Cholesterol is a fatty, waxy substance that exists in all of your body’s cells. Your body needs cholesterol to manufacture vitamin D and hormones and digest foods. But too much cholesterol — especially too much LDL or “bad” cholesterol — can increase your risk of coronary artery disease. Higher blood levels of LDL, or low-density lipoprotein, cholesterol of coronary artery disease, but higher blood levels of HDL, or high-density lipoprotein, cholesterol decrease your risk of coronary artery disease. That’s because HDL cholesterol carries excess cholesterol from the rest of your body back to your liver, where it’s flushed from your system. HDL cholesterol is known as “good” cholesterol for this reason. To protect your heart, you should have of both kinds of cholesterol. If you’re 20 or older, you need to have your cholesterol levels checked every five years. If your doctor says your numbers need improvement, there are lifestyle changes you can make and medications you can use to bring your cholesterol levels back into the healthy range.
Eat Heart-Healthy Foods
A diet rich in heart-healthy foods can help lower your LDL cholesterol level while increasing your HDL cholesterol level. High-fiber foods, like oatmeal, apples, kidney beans, pears, prunes and barley, should form a portion of your heart-healthy diet. The soluble fiber in these foods absorbs LDL cholesterol from your bloodstream. Fish, especially fish that are rich in omega-3 fatty acids, can protect your heart. Try salmon, lake trout, albacore tuna, sardines, halibut, herring or mackerel. A small serving of nuts — about 1.5 ounces a day — can also help control your blood cholesterol. Olive oil, which is rich in antioxidants, is another delicious heart-healthy food. Extra-virgin olive oils are highest in antioxidants, so they’re the best choice. However, limit yourself to about two tablespoons of olive oil a day, due to the high fat content. You can also add to your diet foods that have been fortified with stanols and sterols, plant compounds that help control your blood level of LDL cholesterol. You can buy margarines, fruit juices and other foods that are fortified with these plant compounds.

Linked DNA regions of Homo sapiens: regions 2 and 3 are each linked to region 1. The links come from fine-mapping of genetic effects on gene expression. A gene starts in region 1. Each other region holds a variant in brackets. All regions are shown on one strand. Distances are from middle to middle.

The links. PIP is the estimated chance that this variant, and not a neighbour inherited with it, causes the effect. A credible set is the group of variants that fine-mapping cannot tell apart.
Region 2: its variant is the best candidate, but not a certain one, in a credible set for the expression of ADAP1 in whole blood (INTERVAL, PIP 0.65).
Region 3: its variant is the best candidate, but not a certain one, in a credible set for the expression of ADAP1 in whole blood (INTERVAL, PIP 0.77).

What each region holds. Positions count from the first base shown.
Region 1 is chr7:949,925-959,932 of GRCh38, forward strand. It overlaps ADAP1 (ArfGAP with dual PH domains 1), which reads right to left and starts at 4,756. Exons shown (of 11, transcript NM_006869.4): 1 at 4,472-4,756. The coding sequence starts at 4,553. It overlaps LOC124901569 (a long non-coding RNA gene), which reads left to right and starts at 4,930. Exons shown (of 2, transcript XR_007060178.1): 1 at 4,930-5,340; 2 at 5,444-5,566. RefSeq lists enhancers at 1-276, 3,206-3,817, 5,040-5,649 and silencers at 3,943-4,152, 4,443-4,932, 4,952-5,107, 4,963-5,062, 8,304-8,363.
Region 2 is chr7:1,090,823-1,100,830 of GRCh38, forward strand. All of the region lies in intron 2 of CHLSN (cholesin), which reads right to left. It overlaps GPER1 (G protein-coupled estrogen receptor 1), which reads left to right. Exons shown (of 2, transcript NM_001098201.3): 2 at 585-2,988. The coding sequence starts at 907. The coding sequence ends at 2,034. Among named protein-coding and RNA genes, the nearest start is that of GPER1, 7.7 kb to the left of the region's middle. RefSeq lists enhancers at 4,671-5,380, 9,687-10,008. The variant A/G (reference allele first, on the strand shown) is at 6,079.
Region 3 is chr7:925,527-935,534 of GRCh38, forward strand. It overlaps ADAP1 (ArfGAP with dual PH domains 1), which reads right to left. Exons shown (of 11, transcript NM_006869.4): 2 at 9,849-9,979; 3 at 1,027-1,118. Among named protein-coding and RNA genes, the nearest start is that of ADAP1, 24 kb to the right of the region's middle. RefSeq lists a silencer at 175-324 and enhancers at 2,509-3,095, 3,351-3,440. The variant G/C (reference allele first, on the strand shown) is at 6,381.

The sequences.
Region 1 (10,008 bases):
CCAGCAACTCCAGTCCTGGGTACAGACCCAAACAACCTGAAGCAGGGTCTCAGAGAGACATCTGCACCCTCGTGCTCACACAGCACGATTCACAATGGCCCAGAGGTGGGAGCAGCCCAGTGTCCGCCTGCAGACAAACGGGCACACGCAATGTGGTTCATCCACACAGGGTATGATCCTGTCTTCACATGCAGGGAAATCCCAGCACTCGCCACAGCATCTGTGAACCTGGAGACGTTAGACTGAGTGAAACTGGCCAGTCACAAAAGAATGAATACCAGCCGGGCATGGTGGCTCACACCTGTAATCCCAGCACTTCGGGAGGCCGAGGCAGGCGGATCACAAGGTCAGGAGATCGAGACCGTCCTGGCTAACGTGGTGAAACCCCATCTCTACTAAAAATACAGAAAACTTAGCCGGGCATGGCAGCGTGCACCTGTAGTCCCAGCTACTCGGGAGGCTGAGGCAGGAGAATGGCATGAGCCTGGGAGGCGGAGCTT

Smoking lowers your HDL cholesterol; remember, that’s the “good” cholesterol that protects you from coronary artery disease by removing “bad” LDL cholesterol from your bloodstream. Smoking also damages your arteries, increases your risk of blood clots, and raises your risk of heart attack and stroke. If you smoke, quitting can significantly improve your blood cholesterol levels.
Everybody needs to get a little exercise every day to stay healthy, but if you’re not already active, even moderate physical activity like walking can improve your cholesterol levels. Exercise lowers LDL cholesterol and raises HDL cholesterol. Some cardiologists recommend a 45-minute walk every day. Others encourage their patients to aim for taking a walk five days a week. Try to get at least 30 minutes of exercise most days of the week — or even every day.
Avoid Saturated Fat
For many years, doctors believed dietary cholesterol contributed to higher levels of blood cholesterol. The accepted medical wisdom for people struggling with high cholesterol was to avoid or minimize dietary sources of the substance, like eggs. Now it’s understood that dietary sources of cholesterol don’t contribute much to your blood cholesterol levels. Saturated fat, on the other hand, is a different story. Avoid foods high in saturated fats to bring your blood cholesterol levels down. Butter, hydrogenated oils like palm and coconut oil, rendered animal fats like lard and shortening, processed meats, whipped cream and cheese are all high in saturated fats. Cut back on saturated fats by using canola, vegetable oil or olive oil instead of stick margarine, butter, shortening or lard. Eat more fish and less red meat.
If you have unhealthy cholesterol levels, lifestyle changes are a good idea. But you shouldn’t dismiss the vital role of medication for improving cholesterol. There’s no faster way to improve your cholesterol than using a medication designed for that purpose. In fact, lifestyle changes can only go so far when it comes to improving your cholesterol. Since the causes of high cholesterol can include factors you’re powerless to change, like your age, family history and certain health conditions, lifestyle changes alone may not be enough to bring your cholesterol levels back into the healthy range. Statins like Crestor are the most popular drugs for improving cholesterol. They can lower your LDL cholesterol level by 20 to 50 percent. If you’ve been diagnosed with unhealthy cholesterol levels, a combination of lifestyle changes and medication can bring your cholesterol levels in the healthy range again. While unhealthy cholesterol levels can raise your risk of heart attack and stroke, the good news is that dietary modifications, exercise and the right medication can easily eliminate this threat to your heart health. About the Author: Contributing blogger practices medicine in Atlanta.